Coming from a newspaper and publishing background, I've routinely been asked to change a homepage at a moment's notice to respond to a breaking news story or event. This can be tricky with many websites since so much has been templated into a CMS system. Before sites were created using a content management system, developers could quickly create a copy of the homepage, edit some HTML and create an entirely new look quickly.
This method can still be done as we'll get into later, but how should this custom page look? What are the elements you want to use?
Prior to a breaking event happening a plan should be created to decide what kind of result would be wanted. Nobody knows what the breaking event will be but scenarios can be brainstormed amongst your team. Don't limit your ideas during this phase. You might be planning for breaking events, but you never know when these templates could be used in other situations.
Creating templates for various scenarios keeps you prepared and allows your developers to easily switch-out homepage content.
In Drupal, a developer can:
However, what happens if the breaking news happens when a developer isn't available or if someone does update the code, but forgets one minor detail that throws off the entire page?
This post will cover three methods of updating homepage layouts without writing code. A developer should be enlisted to help create the initial templates but switching to new layouts can then be done by any content manager.
Panels allows site administrators to customize layouts for pages via a drag and drop interface. Combine panels with "views"—Drupal's system for point and click content querying—and a variety of display options can be created.
As a start you'll want some puzzle pieces previously created by your developer: View displays for a couple various image sizes, headline styles, and summary lengths are all great starting points and can be arranged, enabled or disabled via a drag and drop interface.
The panels/views method is a great choice to move content around in an arbitrary manner. The user experience isn't the best though and still could cause some display issues depending on the flexibility each puzzle piece was created with.
In Drupal 7 a new term has been added to our vocabulary. View modes. View modes are basically varying displays of content. In former versions of Drupal a view mode could be considered the full content display or a teaser/summary display. Now the limits to creating these are endless and easy thanks to Display Suite. To change a homepage quickly requires the view modes to be setup in advance and the content manager to know how to change the display output of a view. Though creating view modes is a fairly straightforward it could be a confusing interface to use for someone who hasn't been trained or used the system regularly.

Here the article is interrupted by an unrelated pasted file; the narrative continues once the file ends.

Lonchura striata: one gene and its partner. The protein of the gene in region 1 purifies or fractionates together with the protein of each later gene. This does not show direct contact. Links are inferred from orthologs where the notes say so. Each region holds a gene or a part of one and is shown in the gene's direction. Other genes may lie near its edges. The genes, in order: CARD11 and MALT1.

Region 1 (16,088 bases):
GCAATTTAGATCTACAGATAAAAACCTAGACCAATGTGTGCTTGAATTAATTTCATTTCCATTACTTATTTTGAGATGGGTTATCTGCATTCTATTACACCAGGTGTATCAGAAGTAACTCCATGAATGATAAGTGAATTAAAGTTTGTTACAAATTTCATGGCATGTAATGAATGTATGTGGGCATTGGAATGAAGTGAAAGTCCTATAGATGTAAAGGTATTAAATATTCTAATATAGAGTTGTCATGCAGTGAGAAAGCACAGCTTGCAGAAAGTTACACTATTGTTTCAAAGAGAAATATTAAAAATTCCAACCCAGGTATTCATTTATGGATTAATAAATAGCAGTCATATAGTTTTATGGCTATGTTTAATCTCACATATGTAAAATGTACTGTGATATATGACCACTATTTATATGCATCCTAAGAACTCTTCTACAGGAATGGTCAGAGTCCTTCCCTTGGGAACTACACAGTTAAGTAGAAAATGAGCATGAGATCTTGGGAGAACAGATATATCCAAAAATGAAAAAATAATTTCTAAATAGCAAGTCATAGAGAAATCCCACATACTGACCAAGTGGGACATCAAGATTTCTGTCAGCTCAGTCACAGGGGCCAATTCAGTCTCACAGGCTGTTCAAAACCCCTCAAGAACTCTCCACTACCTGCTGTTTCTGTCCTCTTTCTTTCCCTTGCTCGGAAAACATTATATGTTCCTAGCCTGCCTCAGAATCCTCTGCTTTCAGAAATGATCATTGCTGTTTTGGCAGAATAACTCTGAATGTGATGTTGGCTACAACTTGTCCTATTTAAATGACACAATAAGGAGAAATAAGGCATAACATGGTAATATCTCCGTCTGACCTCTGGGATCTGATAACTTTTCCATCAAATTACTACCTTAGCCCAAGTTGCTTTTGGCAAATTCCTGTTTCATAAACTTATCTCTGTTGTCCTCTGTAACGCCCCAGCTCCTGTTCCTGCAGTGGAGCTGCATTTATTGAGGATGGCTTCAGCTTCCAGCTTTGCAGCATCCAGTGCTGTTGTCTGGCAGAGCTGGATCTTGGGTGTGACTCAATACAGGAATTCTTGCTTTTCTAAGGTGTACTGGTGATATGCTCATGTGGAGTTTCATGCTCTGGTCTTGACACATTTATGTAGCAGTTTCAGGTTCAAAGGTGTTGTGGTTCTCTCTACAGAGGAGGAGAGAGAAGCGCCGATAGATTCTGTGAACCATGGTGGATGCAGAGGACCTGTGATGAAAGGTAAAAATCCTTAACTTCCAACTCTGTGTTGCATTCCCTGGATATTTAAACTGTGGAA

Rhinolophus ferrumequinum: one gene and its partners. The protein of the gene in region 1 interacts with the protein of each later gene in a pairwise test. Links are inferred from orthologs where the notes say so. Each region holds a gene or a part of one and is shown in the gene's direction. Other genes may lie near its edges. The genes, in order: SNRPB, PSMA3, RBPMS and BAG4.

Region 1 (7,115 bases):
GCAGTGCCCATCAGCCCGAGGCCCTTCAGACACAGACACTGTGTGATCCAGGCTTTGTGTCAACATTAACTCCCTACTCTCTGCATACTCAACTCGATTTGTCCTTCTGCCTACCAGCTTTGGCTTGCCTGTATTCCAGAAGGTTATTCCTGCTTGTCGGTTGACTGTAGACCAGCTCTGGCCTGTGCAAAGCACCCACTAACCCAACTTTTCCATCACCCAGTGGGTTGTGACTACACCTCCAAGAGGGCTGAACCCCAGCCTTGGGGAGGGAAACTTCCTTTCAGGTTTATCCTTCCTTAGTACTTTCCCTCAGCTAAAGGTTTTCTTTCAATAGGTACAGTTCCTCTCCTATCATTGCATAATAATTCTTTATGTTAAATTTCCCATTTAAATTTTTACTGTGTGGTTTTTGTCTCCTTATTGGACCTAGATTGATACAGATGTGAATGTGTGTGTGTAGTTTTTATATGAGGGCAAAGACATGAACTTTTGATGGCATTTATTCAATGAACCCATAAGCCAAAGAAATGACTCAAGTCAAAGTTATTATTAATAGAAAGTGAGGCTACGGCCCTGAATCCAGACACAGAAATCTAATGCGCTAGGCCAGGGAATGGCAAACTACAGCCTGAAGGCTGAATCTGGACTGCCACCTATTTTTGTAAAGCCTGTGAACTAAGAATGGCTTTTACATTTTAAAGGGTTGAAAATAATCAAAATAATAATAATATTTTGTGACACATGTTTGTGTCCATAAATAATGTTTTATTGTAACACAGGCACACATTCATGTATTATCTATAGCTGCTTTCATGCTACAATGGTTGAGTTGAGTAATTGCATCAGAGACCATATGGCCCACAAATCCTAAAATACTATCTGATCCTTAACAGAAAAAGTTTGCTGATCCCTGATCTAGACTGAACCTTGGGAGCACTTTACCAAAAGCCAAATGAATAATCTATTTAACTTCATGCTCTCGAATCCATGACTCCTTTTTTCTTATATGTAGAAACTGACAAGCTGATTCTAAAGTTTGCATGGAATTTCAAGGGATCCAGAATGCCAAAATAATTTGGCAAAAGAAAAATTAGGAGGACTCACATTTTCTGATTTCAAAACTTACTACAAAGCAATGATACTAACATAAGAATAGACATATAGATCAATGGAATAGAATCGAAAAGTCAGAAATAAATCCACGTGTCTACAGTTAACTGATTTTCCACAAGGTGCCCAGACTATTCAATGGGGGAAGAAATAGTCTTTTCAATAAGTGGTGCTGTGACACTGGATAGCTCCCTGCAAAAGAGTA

Contexts are the hip thing to do in Drupal now and are a great way to control content on a site. You can easily activate or deactivate and alter accordingly through the default user interface. Simply set-up various templates then activate or deactivate accordingly. The administration screen can become unruly though.
A simple solution to keeping the user in a friendly administration interface is having a developer write a custom module that allows a one-click switch of the homepage with contexts. We'll get into the code for that in a future blog post. The benefits of this method allow a user to select a context either by name or visually if setup with screenshots. After selection is made a simple save will start the process of activating and deactivating contexts automatically.
Whatever method fits right for you should be thought of in advance. Don't wait until the breaking event happens to experiment. Make a plan and come up with some templates you'd like to use. When the time comes you might change pieces to fit the needs of the circumstances, but you'll have a good start and a quick method for changing your homepage.
Free Drupal Whitepaper | The Mobile Web and Drupal
Going Mobile with Drupal | Mediacurrent Blog Post
Responsive Design + Drupal | Mediacurrent Blog Post